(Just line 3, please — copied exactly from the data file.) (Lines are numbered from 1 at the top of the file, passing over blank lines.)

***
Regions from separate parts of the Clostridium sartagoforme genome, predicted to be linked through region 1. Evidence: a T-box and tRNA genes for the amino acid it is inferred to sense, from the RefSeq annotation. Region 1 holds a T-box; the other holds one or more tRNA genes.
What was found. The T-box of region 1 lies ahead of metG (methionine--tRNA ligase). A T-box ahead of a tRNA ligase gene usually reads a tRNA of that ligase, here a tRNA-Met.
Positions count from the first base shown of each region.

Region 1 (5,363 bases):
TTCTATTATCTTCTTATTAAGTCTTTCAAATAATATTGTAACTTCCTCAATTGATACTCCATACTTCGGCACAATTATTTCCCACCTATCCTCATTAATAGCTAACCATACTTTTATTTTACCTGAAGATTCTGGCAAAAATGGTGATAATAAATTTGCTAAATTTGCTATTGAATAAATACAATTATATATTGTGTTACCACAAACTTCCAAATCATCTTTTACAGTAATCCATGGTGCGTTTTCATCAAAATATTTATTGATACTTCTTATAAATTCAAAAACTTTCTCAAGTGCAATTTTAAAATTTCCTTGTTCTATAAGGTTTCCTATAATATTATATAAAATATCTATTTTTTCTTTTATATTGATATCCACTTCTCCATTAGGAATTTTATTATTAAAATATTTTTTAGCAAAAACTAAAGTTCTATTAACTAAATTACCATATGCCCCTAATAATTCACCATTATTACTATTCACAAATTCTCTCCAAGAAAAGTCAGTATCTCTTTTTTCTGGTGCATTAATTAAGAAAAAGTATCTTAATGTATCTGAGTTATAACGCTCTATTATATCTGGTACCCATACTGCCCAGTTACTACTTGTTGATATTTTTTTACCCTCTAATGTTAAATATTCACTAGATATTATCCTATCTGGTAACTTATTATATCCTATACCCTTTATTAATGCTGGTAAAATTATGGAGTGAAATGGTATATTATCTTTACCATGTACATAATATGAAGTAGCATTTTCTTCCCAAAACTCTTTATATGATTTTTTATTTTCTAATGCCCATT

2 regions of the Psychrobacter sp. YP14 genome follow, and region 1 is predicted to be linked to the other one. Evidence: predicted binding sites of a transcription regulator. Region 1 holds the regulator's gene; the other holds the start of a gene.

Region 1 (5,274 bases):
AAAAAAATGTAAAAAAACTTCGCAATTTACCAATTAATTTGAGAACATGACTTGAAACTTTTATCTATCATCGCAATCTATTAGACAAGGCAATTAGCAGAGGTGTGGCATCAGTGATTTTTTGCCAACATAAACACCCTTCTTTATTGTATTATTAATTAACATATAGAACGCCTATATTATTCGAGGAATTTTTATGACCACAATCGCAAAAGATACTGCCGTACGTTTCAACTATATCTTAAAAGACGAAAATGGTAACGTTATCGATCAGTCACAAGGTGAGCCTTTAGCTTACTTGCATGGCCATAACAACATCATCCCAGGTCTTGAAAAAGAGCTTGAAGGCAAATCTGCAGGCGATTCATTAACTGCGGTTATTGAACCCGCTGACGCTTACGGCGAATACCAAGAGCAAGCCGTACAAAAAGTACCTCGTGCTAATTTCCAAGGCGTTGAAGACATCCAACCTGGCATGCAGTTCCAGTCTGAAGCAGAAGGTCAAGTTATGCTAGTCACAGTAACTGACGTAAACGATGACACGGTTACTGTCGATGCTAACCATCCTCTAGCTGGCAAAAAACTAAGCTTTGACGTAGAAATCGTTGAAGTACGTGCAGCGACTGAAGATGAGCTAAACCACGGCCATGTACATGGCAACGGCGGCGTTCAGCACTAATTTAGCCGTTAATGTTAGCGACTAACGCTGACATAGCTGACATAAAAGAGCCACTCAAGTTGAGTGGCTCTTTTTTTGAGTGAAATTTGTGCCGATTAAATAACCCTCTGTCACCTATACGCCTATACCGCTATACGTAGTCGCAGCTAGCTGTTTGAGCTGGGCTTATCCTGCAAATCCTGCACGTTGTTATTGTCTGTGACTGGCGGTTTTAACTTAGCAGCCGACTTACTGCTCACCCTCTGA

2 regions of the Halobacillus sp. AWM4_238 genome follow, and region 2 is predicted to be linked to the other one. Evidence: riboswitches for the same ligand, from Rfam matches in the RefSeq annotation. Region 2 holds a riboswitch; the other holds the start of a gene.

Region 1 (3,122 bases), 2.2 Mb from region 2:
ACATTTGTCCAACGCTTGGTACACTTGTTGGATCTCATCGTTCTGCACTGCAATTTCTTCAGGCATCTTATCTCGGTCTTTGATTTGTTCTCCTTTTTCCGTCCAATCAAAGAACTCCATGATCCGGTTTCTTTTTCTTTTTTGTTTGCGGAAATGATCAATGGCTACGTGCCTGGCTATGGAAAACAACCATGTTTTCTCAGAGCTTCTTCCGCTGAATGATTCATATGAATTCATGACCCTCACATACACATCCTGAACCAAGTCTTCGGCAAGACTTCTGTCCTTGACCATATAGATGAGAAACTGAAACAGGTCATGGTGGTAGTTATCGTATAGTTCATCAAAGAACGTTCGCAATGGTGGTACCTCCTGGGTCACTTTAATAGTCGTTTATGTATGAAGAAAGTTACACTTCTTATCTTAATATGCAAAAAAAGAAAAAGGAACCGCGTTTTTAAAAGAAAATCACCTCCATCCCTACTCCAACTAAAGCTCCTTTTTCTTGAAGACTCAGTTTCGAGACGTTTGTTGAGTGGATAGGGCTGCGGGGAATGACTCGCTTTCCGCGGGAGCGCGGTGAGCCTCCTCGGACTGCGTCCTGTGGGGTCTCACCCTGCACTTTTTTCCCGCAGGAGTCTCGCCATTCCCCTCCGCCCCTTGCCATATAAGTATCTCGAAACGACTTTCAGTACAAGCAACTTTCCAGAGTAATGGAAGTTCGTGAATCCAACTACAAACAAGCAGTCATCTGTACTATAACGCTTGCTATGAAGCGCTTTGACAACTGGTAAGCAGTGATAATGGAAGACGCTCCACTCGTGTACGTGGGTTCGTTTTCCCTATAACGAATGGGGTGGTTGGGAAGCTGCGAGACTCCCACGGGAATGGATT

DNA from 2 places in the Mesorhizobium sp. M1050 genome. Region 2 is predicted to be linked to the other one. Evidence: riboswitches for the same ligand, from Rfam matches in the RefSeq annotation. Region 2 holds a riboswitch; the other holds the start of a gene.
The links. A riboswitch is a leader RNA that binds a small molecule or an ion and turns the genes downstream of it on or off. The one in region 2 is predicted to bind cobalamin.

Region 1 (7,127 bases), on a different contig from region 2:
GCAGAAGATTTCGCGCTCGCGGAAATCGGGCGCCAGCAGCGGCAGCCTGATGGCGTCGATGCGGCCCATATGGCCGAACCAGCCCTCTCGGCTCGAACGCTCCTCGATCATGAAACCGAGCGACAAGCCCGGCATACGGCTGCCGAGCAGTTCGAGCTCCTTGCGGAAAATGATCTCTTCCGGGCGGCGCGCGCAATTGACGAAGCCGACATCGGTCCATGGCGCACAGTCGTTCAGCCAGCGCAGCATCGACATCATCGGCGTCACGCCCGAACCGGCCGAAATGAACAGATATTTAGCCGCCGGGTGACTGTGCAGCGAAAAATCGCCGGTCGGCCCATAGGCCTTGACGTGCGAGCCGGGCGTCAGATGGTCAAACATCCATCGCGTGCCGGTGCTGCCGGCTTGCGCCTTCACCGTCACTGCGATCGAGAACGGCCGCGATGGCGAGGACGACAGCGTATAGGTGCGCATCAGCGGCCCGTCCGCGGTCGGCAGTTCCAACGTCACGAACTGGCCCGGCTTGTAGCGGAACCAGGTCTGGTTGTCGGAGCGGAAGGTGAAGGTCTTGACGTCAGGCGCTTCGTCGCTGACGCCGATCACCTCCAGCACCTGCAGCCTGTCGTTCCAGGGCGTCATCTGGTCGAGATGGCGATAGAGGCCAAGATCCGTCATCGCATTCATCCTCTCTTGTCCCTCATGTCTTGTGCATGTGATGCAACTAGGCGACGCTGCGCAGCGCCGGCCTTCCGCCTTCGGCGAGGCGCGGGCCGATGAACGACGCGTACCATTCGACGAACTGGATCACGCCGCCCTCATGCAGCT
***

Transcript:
Positions count from the first base shown of each region.